Venezuelan President Hugo Chavez is recalling his ambassador from Washington. The move comes less than a day after Bolivia’s leftist president, Evo Morales, ordered the U.S. ambassador on Wednesday to leave the country. Chavez blamed him for intensified opposition protests that shut down a natural gas pipeline to Brazil.
A State Department spokesman in Washington said Morales’ accusations were “baseless” and that the U.S. Embassy in La Paz had not received any request for Ambassador Philip Goldberg to quit the South American nation.
Morales, who is a close ally of Venezuela’s fiery leftist leader, Hugo Chavez, frequently lashes out at Washington and previously accused Goldberg of siding with his rightist opponents in a power struggle gripping Bolivia.
“The ambassador of the United States is conspiring against democracy and wants Bolivia to break apart,” Morales, a former coca farmer, said in a speech at the presidential palace in the Andean city of La Paz.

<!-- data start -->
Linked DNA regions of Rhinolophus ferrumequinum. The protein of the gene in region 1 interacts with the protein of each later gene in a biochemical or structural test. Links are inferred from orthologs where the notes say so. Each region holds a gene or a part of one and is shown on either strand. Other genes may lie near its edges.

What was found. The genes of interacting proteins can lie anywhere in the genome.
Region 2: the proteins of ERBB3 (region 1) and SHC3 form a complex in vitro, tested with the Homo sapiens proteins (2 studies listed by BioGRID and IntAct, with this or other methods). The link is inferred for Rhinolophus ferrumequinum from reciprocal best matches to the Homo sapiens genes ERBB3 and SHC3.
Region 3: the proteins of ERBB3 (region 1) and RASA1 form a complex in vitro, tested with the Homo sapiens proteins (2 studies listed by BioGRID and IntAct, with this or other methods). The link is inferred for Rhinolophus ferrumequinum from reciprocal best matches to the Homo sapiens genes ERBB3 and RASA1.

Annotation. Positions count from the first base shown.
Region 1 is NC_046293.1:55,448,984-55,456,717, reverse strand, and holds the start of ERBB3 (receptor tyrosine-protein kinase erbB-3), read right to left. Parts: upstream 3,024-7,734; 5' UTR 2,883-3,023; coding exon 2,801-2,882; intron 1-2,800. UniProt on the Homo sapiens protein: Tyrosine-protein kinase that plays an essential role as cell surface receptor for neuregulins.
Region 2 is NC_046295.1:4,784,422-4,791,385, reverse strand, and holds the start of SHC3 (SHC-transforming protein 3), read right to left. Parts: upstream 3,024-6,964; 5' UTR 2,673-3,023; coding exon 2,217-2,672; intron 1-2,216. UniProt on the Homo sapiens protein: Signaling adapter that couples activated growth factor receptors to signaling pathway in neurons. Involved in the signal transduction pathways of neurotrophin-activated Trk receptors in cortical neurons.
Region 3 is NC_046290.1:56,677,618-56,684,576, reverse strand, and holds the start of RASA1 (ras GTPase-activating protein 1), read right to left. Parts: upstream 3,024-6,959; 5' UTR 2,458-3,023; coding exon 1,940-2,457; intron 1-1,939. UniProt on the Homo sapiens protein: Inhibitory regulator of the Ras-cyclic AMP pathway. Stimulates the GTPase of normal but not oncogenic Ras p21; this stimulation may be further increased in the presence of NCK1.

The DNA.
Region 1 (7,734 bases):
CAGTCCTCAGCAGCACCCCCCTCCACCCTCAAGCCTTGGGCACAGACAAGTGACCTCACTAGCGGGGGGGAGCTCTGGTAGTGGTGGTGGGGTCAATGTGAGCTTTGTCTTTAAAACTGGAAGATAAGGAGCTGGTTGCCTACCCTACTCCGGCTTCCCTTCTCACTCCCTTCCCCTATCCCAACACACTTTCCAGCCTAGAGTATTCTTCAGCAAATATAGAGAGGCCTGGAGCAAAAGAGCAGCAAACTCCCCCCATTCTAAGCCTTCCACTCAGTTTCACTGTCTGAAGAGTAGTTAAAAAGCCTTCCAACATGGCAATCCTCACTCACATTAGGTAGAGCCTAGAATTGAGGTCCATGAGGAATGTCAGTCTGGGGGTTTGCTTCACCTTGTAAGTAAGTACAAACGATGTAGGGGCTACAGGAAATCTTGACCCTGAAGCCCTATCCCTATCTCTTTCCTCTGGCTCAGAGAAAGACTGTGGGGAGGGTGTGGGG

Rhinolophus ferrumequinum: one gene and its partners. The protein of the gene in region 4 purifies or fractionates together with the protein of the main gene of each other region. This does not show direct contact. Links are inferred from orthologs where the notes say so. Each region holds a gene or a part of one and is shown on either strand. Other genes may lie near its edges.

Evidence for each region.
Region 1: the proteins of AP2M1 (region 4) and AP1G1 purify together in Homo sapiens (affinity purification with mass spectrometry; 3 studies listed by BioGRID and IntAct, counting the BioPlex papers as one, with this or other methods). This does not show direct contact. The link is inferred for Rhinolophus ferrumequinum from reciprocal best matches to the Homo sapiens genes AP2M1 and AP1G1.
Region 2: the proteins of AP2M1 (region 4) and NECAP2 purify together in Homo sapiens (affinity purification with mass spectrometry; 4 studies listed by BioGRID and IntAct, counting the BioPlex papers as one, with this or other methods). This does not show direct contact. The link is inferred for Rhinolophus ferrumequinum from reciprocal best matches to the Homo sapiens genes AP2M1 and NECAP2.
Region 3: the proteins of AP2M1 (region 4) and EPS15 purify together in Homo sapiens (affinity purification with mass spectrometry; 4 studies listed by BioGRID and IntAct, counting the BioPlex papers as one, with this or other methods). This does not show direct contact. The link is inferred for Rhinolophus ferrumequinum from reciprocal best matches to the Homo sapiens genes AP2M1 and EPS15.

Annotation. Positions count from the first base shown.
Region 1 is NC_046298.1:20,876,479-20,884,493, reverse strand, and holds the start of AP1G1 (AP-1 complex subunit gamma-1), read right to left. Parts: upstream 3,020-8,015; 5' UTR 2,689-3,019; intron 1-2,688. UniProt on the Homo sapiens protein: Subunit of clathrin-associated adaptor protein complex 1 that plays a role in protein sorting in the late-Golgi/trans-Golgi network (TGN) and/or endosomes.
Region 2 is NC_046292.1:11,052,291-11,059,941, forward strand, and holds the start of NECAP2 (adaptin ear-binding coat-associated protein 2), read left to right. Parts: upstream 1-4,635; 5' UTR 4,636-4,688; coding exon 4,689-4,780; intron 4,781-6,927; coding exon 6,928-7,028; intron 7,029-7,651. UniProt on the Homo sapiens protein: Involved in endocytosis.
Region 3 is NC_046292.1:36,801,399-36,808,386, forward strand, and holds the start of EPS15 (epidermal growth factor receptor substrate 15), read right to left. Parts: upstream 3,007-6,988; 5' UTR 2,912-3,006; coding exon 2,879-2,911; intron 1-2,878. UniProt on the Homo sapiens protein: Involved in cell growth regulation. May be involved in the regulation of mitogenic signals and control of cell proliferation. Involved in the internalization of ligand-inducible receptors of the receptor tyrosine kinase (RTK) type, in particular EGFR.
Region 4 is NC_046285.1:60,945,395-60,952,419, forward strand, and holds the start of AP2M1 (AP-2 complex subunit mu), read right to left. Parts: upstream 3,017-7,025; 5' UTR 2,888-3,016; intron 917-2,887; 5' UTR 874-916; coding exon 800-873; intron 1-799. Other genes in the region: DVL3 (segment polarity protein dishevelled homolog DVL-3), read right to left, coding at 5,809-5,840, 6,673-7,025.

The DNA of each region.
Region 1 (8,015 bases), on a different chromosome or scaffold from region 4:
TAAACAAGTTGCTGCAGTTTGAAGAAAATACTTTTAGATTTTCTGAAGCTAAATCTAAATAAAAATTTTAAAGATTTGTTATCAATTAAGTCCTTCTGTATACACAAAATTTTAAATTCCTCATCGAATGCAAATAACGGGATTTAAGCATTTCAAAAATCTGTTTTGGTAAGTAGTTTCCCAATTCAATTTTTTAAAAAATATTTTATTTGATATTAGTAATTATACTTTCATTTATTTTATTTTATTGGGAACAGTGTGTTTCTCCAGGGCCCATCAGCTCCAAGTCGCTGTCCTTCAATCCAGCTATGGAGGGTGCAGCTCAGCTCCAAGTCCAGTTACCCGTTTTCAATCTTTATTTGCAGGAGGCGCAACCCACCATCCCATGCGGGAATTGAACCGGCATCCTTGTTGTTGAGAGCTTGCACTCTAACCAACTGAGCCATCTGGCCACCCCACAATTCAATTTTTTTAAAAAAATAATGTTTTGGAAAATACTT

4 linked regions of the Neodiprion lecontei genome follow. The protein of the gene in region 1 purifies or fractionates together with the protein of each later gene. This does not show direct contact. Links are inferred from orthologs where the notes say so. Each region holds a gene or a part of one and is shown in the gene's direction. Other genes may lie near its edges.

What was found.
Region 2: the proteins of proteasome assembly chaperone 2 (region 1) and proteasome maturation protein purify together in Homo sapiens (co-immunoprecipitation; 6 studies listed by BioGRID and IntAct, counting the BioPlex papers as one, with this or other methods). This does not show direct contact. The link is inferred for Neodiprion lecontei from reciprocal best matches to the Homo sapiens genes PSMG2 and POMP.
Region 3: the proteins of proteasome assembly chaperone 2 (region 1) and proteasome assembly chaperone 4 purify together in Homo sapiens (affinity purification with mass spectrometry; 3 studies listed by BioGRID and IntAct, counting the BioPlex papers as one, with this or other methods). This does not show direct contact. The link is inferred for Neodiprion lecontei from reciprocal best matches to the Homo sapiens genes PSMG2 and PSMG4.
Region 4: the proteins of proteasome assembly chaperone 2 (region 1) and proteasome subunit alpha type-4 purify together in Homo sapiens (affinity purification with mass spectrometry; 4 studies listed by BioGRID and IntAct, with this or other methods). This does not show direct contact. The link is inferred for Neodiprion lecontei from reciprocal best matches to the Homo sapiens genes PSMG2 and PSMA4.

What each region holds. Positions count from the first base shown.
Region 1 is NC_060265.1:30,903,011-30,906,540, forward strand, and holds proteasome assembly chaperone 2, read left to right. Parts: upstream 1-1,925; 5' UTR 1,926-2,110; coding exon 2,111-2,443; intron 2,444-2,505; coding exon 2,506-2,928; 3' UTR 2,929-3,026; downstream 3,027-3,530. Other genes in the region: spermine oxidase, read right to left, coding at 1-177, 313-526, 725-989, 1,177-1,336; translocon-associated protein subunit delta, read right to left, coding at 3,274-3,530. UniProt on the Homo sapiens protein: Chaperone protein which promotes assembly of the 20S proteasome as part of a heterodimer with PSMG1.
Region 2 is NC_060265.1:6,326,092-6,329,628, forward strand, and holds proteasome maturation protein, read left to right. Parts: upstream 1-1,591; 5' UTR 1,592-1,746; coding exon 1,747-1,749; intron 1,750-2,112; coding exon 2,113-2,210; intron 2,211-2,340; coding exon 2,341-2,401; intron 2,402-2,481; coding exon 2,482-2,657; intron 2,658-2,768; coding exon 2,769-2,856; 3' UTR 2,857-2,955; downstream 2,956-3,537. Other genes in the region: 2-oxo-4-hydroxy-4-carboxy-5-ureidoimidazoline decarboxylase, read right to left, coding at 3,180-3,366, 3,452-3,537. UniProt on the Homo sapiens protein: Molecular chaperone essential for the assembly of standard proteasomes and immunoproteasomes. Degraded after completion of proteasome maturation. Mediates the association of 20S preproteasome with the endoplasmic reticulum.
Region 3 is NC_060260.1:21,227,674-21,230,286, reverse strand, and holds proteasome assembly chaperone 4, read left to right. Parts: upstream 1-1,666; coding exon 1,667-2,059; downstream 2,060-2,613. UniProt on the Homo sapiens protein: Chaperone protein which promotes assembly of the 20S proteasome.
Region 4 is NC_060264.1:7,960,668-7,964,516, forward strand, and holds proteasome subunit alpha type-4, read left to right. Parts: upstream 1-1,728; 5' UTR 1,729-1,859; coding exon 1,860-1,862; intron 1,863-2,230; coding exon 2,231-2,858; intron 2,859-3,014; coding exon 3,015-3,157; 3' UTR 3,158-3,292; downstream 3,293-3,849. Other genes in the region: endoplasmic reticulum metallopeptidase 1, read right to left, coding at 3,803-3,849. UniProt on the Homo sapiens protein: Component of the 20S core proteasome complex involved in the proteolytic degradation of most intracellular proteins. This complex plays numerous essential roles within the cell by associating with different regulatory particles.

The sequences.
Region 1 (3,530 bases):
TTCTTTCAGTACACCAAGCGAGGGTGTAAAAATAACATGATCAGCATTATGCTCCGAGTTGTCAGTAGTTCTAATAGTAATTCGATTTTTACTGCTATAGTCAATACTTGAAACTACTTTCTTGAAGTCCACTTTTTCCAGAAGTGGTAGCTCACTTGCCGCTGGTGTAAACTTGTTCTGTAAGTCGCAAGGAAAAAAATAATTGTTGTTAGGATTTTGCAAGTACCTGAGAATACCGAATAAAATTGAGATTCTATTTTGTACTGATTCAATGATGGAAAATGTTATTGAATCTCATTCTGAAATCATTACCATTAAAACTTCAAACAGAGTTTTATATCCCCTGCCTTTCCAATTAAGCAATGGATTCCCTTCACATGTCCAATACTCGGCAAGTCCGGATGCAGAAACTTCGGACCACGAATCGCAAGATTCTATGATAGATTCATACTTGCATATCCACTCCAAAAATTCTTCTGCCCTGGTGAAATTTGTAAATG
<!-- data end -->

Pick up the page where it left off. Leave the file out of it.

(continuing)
Morales said he had asked his foreign minister to send a letter to the embassy telling Goldberg to “urgently return to his country” — a decision applauded by Chavez, who accuses Washington of backing a failed 2002 coup against him.
“The same thing is happening in Bolivia, it’s the imperial aggressor, the genocidal U.S. empire,” Chavez said in a speech.
Morales’ opponents concentrated in resource-rich eastern regions have stepped up protests against his leftist reforms in recent days, storming public buildings and attacking facilities linked to the impoverished nation’s key natural gas industry.
Protesters occupied public buildings for a second day on Wednesday in the eastern city of Santa Cruz, an opposition stronghold and Bolivia’s economic hub.
They want a bigger share of state energy revenues to stay in their region, Bolivia’s richest, as well as greater autonomy from the central government in La Paz.